The use and misuse of information technologies (internet, email, e-learning, social networks) has recently significantly increased among psychiatrists and patients and the changes in behavior of communication and seeking informations are real challenges.
Using the European Federation of Psychiatric Trainees network, the self-questionnaires concerning the usage of information technologies and the local patients-therapists communication were distributed among psychiatric trainees of 31 European countries.
A review of the results of this study, as well as recommendations about netiquette and useful websites for psychiatrists and scientists will be presented in detail.
The European Federation of Psychiatric Trainees' Psychiatric Resident - Industry Relationship Survey (EFPT-PRIRS)
S. Jauhar, European Federation of Psychiatric Trainees Research Group
Sackler Institute of Psychobiological Research, Institute of Neurological Sciences, NHS Greater Glasgow and Clyde, Glasgow, UK
There is no doubt that, in the modern era, psychiatry and the pharmaceutical industry have a relationship, though the nature of this is not universally well defined. Given that psychotropic medication is widely prescribed (ranking 3rd and 4th in US sales in 2007), and the role of the pharmaceutical industry in medical education has come under scrutiny, it is worth noting that the relationship between the industry and psychiatry trainees has not been studied in great depth.
Our Pan-European research group, composed exclusively of psychiatry trainees from at least 18 different countries, as part of the European Federation of Psychiatric Trainees (EFPT) has sought to study this in a systematic fashion. I will present preliminary findings of our survey, PRIRS (Psychiatric Residents-Industry Relationship Survey) which is currently taking place.
It is also hoped that this will facilitate a discussion amongst those attending the session, on the role of the pharmaceutical industry in psychiatric training, education and in general.
PSYCHIATRIC TRAINING IN EUROPE: THE OPINIONS OF EARLY CAREER PSYCHIATRISTS
Department of Psychiatry, University of Naples SUN, Naples, Italy
Introduction: The recent reforms of mental health legislation occurred in most European countries, together with the continuous advances of technologies and the development of research in all the domains of psychiatry have deeply modified the role of mental health professionals with consequent changes in training needs for early career psychiatrists. The competencies required to psychiatrists today include not only the knowledge of the advances in neuroscience, psychopharmacology, psychotherapy and social psychiatry, but also the ability to understand the different clinical and social needs of the patients. Young psychiatrists report a gap between their knowledge and the skills required during the first years of their job.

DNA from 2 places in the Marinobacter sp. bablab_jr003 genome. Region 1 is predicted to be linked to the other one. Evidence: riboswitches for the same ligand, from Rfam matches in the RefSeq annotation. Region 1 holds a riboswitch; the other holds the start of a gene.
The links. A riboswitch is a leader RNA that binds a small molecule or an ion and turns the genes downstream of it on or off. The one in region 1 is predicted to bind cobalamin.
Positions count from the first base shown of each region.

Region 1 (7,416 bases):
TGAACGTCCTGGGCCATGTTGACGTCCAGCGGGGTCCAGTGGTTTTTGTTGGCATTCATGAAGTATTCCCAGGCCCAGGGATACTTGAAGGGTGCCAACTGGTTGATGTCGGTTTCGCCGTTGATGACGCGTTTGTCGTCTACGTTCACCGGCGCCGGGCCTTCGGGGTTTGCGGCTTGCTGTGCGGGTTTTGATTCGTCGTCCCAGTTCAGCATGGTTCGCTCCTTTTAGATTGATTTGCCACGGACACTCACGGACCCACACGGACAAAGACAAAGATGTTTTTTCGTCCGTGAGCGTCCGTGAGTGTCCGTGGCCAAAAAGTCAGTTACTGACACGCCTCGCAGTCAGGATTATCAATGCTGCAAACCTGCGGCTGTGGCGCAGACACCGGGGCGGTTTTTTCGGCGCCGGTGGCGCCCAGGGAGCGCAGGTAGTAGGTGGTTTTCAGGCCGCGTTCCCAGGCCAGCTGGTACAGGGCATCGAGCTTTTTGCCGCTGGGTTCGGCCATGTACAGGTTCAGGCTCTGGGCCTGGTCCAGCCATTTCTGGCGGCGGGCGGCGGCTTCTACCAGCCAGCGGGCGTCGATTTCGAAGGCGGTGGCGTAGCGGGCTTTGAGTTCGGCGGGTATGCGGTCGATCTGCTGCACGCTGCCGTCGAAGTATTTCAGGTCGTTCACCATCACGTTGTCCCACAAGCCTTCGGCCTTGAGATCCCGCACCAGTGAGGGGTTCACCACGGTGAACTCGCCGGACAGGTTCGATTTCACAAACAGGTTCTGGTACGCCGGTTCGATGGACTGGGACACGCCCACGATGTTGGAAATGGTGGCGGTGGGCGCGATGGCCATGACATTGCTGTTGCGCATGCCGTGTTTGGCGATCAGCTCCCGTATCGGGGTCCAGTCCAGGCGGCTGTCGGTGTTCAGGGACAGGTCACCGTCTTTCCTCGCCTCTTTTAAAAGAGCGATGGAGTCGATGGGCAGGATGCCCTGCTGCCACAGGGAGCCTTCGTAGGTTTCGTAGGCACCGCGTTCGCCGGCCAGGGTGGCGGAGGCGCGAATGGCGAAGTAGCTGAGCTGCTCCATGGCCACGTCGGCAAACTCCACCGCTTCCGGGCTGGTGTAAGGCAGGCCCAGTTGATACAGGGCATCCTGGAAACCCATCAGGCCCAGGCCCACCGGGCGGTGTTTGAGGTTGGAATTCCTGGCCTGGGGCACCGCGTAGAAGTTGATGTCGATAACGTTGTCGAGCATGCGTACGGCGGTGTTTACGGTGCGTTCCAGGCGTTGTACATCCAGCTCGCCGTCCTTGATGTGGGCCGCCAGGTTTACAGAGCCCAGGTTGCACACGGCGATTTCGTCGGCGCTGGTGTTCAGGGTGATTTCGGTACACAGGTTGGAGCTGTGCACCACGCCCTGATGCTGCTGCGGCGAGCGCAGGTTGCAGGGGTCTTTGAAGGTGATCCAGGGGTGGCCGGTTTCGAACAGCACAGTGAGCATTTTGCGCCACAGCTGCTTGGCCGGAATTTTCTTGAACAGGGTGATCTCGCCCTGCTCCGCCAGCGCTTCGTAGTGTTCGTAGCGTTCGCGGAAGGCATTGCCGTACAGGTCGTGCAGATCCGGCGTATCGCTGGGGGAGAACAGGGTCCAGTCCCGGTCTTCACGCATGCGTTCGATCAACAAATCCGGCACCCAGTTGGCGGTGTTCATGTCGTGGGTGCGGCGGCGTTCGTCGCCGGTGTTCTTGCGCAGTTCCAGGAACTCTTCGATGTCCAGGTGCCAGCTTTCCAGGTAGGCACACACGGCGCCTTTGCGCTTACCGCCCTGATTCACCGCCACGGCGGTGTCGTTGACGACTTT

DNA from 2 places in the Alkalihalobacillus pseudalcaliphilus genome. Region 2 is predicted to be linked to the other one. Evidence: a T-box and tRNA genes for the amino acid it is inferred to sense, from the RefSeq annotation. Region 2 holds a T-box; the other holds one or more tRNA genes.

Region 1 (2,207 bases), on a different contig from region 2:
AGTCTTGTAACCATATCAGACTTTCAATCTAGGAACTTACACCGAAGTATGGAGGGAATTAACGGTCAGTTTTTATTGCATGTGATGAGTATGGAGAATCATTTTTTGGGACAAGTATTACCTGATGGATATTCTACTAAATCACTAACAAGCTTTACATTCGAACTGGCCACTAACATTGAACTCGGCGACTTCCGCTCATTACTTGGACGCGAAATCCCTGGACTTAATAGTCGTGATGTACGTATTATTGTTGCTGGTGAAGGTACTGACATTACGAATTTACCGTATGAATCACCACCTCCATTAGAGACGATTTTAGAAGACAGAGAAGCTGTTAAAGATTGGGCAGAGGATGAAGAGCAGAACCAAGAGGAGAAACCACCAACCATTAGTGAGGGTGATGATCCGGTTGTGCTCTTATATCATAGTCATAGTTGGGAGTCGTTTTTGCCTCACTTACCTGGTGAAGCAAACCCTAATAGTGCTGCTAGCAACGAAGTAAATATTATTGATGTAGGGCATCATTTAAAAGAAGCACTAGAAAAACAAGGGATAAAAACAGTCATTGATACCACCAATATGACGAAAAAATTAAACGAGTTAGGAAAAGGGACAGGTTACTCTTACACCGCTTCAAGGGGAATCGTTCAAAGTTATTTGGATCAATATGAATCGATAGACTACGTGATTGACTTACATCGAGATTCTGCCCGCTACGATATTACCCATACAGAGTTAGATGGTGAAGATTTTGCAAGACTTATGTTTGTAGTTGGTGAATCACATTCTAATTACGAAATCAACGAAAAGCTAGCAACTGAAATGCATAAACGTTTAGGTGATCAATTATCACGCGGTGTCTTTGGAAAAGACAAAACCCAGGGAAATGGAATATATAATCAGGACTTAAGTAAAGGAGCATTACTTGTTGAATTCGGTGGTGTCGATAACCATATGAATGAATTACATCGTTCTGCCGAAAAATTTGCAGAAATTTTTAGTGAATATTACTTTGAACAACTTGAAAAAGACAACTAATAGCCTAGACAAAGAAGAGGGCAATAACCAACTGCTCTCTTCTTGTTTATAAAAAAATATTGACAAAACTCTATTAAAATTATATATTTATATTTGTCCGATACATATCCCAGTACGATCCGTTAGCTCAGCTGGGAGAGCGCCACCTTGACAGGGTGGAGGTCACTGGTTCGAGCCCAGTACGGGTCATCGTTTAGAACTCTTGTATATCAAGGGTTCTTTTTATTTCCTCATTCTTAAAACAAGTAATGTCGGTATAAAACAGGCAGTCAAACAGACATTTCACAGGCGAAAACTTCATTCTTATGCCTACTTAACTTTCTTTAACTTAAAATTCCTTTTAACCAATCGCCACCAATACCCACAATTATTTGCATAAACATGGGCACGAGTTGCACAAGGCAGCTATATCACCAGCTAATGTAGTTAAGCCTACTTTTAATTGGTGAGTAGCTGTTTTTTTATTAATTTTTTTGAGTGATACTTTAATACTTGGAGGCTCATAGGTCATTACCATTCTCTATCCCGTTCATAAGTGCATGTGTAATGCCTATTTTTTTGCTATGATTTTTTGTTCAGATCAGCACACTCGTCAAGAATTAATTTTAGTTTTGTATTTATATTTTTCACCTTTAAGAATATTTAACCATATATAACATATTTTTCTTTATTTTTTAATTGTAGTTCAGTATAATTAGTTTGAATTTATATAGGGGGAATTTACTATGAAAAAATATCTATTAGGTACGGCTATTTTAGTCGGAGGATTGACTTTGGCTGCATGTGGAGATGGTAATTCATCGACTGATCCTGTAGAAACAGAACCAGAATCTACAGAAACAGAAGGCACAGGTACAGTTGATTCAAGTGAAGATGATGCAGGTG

Aims: The European Psychiatric Association-Early Career Psychiatrists Committee, in cooperation with the European Federation of Psychiatric Trainees, conducted a survey among European young psychiatrists and psychiatric trainees, aimed at evaluating difficulties and perspectives related to psychiatric training residency.
Methods: 86 respondents completed the Psychiatric Training Questionnaire, a multiple-choice and self-reported questionnaire, which evaluates: 1) satisfaction with training received; 2) self-confidence in theoretical and practical skills included in psychiatric training curriculum; 3) educational opportunities received during training.
Results: Respondents were almost equally split between trainees (54%) and young psychiatrists (46%). Seventy per cent of them were completely or partially satisfied with training received. Early Career Psychiatrists reported higher levels of self-confidence in clinical psychiatry (98%), psychopharmacology (69%) and emergency psychiatry (61%), whereas the most problematic areas were forensic psychiatry (64%) psychotherapy (61%) and child and adolescent psychiatry (57%). 41% of respondents was not assigned a tutor for clinical activities, 73% of them could not rely on a dedicated supervisor for training in psychotherapy and 58% had not the possibility to use a log-book to record the competencies acquired during training. Only 37% participated in exchange programs; all early career psychiatrists who had this opportunity found this experience very useful for their professional growth.
Conclusions: Standards of training in psychiatry in Europe are generally satisfactory. However, our results highlight the need to:
1) upgrade training in some areas, such as psychotherapy, forensic psychiatry and child and adolescent psychiatry;
2) guarantee an adequate clinical supervision;
3) spread the use of log-book;
4) improve the opportunities for exchange programs.